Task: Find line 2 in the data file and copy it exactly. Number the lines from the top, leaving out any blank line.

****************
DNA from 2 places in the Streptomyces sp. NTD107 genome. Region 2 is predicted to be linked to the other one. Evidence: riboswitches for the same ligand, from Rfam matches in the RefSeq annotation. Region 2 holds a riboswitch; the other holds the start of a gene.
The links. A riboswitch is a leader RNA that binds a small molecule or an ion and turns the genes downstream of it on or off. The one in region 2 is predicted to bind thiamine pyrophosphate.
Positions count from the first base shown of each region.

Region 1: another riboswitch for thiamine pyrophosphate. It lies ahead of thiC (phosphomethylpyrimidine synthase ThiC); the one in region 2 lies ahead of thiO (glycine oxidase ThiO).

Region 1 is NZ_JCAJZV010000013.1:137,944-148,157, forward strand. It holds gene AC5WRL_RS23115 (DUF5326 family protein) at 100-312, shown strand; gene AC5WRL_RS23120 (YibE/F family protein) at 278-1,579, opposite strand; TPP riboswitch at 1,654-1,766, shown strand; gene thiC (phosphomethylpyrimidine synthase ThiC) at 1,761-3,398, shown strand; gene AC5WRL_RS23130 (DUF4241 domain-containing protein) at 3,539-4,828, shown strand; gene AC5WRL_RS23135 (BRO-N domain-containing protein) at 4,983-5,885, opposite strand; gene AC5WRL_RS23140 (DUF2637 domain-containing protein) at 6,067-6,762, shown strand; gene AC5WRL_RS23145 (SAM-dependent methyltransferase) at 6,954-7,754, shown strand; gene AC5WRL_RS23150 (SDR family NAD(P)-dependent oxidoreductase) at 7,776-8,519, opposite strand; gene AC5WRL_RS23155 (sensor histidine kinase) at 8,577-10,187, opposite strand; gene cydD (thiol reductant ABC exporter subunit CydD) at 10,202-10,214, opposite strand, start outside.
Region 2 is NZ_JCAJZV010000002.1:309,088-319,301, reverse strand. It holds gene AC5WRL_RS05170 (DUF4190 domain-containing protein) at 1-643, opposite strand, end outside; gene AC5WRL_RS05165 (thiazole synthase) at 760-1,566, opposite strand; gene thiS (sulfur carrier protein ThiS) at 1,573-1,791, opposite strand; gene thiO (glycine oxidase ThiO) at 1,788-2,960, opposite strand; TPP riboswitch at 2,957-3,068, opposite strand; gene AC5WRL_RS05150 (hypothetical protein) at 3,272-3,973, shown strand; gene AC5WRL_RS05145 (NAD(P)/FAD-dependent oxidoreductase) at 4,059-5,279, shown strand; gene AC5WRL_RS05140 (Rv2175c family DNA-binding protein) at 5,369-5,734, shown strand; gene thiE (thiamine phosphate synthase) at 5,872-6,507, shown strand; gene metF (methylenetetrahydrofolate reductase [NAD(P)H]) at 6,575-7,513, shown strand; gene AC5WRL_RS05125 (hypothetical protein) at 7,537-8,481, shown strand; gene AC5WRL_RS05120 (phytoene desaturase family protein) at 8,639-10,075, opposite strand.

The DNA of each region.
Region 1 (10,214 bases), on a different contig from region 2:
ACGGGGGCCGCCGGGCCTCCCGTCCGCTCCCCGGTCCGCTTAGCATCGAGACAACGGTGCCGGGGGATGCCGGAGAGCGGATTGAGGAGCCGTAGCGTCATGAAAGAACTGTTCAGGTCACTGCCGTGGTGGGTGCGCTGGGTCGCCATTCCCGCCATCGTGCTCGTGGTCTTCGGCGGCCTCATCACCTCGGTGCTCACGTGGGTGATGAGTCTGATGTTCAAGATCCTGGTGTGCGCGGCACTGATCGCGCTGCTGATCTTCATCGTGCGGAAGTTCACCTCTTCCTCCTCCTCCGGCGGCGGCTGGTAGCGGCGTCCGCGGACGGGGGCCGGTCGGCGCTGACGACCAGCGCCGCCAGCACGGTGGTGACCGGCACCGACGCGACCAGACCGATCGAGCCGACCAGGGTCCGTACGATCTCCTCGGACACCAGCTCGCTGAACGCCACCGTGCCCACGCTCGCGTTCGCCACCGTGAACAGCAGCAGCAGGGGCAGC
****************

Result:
The links. A riboswitch is a leader RNA that binds a small molecule or an ion and turns the genes downstream of it on or off. The one in region 2 is predicted to bind thiamine pyrophosphate.